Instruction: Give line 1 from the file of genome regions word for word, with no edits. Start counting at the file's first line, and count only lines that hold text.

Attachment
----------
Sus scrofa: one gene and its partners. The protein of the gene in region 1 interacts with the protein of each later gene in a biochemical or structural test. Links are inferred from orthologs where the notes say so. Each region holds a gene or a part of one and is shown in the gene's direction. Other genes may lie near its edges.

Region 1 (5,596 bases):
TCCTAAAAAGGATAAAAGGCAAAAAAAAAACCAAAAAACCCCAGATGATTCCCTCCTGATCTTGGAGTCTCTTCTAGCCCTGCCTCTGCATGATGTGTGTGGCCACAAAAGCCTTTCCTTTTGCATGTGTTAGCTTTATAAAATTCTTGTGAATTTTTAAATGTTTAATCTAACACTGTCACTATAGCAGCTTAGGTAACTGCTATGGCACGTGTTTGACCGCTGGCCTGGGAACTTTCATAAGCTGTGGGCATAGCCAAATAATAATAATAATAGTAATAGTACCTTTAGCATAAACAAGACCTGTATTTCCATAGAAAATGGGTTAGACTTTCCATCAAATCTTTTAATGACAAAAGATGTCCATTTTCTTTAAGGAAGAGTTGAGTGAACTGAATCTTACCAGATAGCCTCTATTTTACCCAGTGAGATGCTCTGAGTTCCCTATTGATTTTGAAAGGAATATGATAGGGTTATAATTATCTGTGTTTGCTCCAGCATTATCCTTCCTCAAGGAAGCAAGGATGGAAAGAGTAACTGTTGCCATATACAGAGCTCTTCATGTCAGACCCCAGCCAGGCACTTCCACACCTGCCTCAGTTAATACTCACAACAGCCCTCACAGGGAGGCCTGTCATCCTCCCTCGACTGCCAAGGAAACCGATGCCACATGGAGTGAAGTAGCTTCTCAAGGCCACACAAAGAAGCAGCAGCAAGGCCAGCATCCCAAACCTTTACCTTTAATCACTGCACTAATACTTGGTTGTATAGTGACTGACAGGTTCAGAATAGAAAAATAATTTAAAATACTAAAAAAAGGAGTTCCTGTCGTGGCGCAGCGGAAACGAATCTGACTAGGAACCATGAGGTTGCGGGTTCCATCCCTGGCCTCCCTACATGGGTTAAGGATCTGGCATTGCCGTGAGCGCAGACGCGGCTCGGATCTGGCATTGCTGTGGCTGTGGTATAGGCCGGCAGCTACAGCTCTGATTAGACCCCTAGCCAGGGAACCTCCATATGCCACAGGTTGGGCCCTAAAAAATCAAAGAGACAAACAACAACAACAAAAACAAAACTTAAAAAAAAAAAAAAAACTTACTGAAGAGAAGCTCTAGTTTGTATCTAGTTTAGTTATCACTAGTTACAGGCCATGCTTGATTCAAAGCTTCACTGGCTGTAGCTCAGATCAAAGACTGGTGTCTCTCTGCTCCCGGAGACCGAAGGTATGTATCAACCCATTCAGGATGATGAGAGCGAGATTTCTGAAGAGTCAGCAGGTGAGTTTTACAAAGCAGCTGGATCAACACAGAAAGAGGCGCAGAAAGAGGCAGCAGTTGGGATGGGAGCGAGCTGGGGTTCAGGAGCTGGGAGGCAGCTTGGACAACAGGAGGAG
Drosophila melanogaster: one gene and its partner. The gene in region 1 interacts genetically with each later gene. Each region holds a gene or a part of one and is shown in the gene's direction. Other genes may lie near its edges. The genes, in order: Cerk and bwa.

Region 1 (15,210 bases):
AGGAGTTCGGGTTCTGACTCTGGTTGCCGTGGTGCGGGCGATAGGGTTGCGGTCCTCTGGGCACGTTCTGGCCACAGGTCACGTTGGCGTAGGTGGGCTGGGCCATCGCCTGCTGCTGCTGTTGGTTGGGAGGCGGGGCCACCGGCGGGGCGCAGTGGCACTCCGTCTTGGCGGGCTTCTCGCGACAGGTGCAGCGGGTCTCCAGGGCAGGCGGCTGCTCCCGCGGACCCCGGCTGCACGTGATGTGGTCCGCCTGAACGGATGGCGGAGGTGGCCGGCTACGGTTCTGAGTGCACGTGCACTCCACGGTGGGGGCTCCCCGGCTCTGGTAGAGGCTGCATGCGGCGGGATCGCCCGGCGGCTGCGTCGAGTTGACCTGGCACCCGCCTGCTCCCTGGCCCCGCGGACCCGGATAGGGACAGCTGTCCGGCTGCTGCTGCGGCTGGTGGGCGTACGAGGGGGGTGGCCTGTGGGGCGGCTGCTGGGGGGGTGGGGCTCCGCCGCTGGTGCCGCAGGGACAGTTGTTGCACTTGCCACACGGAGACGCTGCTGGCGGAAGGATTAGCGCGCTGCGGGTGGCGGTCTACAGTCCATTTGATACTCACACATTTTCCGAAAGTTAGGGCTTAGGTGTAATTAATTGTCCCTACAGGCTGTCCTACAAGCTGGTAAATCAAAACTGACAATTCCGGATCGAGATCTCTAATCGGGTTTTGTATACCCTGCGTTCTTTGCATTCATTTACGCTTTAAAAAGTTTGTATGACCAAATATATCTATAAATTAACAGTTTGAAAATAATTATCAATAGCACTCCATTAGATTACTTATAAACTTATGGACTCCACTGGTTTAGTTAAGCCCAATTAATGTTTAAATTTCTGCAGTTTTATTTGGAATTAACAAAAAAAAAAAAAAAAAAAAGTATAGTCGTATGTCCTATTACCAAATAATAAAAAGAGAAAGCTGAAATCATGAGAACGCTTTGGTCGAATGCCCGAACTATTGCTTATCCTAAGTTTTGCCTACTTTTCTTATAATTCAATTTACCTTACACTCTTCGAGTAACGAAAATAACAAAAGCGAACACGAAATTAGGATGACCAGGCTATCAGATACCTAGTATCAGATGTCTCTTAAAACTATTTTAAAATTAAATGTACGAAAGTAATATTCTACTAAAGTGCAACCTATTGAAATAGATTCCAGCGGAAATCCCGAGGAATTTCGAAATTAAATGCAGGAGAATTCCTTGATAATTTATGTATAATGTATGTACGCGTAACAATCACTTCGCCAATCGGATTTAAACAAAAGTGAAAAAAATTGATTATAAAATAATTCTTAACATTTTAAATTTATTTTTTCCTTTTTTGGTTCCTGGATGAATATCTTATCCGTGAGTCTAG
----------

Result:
Sus scrofa: one gene and its partners. The protein of the gene in region 1 interacts with the protein of each later gene in a biochemical or structural test. Links are inferred from orthologs where the notes say so. Each region holds a gene or a part of one and is shown in the gene's direction. Other genes may lie near its edges.